Under a steady rain Sunday, Judy and Chuck Miller took up spots that have often been occupied by child-abuse victim advocates: the steps of the Cathedral Basilica of SS. Peter and Paul.

Judy Miller leads the Delaware branch of the Survivors Network of those Abused by Priests (SNAP), a group that hosted regular protests after the 2011 grand jury report about clergy sex-abuse in Philadelphia.

Her return Sunday was prompted by last week's Superior Court ruling that overturned the conviction of Msgr. William J. Lynn, the central figure in the case.

"In my humble opinion, he was certainly guilty," Miller, 74, said as she and her husband handed leaflets to attendees at the Mass.

Theirs was not the only protest planned.

Another victim advocate, Robert M. Hoatson, said he and others would demonstrate Monday outside the Criminal Justice Center, where Lynn's lawyers will ask a judge to free him on bail.

"For some reason, the abusers and their enablers continue to get off the hook while the victims suffer," said Hoatson, 61, a former Catholic priest from West Orange, N.J., and president of the victim support group Road to Recovery Inc.

Lynn, 62, was the archdiocesan secretary for clergy from 1992 to 2004. Prosecutors say he let a priest with a history of abuse live at a Northeast Philadelphia parish, enabling that priest to assault an altar boy.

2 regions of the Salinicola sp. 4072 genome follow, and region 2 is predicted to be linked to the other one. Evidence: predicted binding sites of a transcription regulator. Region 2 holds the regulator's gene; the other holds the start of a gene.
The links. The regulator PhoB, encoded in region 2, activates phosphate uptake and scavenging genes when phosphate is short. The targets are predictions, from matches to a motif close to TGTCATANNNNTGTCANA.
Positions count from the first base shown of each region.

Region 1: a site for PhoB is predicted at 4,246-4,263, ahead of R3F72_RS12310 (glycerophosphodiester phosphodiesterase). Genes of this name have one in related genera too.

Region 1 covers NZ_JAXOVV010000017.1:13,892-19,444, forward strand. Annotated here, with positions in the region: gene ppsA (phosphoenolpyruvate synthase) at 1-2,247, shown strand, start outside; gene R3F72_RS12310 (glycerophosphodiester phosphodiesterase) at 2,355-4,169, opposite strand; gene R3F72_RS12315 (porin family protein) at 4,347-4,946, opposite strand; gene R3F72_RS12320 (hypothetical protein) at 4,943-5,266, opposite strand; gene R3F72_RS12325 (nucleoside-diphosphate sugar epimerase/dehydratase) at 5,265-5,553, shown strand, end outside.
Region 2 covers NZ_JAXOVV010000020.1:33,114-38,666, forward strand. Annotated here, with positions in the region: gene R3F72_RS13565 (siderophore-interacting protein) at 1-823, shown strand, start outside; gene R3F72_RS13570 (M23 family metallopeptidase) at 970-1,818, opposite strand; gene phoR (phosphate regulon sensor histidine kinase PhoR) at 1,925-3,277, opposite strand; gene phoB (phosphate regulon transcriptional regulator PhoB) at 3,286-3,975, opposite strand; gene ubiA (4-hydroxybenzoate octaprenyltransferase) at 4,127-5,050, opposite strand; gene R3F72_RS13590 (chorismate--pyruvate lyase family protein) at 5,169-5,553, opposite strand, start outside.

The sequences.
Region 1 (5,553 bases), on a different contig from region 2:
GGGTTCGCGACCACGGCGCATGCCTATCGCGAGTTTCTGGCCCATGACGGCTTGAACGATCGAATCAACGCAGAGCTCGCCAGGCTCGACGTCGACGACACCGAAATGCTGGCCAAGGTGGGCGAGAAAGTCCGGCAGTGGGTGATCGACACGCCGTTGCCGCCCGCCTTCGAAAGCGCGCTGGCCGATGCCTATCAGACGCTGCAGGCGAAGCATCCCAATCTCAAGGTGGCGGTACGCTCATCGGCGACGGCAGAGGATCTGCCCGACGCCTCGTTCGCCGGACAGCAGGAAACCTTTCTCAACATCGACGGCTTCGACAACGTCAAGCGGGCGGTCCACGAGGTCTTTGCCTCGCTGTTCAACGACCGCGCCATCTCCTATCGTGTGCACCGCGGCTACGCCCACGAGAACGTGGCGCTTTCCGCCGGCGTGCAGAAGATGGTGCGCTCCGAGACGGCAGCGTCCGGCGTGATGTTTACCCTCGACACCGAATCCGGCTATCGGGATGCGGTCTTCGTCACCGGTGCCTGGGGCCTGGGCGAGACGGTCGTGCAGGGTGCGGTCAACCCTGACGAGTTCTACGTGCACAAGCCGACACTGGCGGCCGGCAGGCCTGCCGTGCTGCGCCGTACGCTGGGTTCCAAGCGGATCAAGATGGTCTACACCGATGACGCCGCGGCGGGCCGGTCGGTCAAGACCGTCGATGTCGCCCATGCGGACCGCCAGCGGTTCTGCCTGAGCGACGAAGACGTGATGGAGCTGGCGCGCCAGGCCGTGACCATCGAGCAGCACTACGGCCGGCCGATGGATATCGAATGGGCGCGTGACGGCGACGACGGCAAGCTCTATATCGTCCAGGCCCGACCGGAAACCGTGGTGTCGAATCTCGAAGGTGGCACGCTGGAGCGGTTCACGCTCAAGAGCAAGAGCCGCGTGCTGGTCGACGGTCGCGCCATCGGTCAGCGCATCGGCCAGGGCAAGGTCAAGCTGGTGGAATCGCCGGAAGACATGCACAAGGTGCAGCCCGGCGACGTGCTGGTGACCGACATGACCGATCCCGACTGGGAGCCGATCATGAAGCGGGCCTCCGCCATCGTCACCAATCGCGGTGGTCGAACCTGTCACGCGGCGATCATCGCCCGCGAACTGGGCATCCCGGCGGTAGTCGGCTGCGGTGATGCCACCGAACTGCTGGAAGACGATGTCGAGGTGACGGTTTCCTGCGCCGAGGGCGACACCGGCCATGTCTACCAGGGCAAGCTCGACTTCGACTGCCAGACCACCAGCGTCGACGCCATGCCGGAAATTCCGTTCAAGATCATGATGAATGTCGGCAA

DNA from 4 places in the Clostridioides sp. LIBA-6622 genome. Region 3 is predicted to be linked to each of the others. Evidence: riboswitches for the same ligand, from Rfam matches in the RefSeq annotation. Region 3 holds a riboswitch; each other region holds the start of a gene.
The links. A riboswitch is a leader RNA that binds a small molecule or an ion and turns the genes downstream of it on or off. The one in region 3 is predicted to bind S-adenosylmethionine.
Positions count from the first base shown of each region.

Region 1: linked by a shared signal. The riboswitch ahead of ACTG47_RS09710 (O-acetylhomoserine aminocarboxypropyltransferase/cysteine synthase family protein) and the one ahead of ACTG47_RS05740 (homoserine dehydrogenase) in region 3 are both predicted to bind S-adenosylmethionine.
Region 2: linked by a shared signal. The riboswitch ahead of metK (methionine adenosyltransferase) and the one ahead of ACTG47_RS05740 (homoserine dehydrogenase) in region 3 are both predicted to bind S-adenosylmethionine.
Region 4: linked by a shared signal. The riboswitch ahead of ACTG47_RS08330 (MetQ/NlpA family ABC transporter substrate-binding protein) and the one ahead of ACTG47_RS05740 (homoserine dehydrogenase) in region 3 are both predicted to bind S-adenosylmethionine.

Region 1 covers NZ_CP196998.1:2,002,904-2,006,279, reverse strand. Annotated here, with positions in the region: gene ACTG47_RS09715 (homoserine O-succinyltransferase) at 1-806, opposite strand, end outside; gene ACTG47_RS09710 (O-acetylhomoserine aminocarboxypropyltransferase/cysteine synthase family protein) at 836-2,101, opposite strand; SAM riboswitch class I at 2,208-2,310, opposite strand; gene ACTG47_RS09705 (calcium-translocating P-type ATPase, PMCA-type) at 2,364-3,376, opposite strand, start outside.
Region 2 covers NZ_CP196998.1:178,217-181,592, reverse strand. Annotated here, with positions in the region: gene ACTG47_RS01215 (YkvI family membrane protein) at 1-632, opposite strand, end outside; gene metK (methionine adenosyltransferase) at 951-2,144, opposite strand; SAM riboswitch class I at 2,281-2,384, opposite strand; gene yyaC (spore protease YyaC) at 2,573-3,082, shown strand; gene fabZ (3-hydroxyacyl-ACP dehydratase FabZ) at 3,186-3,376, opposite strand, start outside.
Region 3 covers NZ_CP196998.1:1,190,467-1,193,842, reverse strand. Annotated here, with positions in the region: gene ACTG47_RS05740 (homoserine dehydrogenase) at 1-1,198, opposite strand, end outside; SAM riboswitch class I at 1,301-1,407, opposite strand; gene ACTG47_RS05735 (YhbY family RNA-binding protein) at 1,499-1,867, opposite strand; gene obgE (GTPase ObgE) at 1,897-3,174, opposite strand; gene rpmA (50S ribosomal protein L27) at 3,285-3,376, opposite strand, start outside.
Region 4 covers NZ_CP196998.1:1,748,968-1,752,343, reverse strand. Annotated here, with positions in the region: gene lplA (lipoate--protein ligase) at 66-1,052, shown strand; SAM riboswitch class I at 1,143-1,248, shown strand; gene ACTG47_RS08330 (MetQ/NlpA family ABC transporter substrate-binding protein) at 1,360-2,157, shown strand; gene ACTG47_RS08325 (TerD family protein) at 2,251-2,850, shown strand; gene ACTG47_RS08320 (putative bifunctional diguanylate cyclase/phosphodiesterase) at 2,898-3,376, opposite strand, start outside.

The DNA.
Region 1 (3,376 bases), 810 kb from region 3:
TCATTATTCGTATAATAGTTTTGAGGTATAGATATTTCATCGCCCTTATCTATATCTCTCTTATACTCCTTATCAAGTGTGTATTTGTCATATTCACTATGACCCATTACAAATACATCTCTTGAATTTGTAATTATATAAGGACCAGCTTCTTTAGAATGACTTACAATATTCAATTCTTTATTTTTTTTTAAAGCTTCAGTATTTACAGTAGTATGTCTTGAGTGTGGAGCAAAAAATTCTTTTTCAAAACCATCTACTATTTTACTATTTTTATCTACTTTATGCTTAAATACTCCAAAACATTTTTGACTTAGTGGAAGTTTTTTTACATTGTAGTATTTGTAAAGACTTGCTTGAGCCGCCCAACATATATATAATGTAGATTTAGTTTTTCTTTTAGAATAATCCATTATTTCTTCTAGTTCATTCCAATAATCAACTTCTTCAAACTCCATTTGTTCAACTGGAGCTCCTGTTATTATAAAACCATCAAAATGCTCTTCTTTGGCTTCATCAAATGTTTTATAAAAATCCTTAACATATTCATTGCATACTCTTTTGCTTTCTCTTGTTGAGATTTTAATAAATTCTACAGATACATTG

The Superior Court on Thursday reversed Lynn's conviction for child endangerment, finding that prosecutors and the trial judge who presided over Lynn's 2012 case had misapplied the law.

The panel said Lynn should not have been charged with endangering the welfare of children because the law until 2007 applied only to people who were guardians or who directly supervised children.

But Chuck Miller, 76, called Lynn "responsible for those children who were molested as a result of the assignments he made."

The couple urged people leaving Mass to press Archbishop Charles J. Chaput to keep Lynn from ministry and to back District Attorney Seth Williams' decision to appeal the ruling.

The Millers found few supporters among the crowd. "Their anger should be at the court, not the church," said one woman who accepted the handbill but who declined to give her name. "People are celebrating love and families and peace. I feel like they are directing their anger toward people who are attending Mass."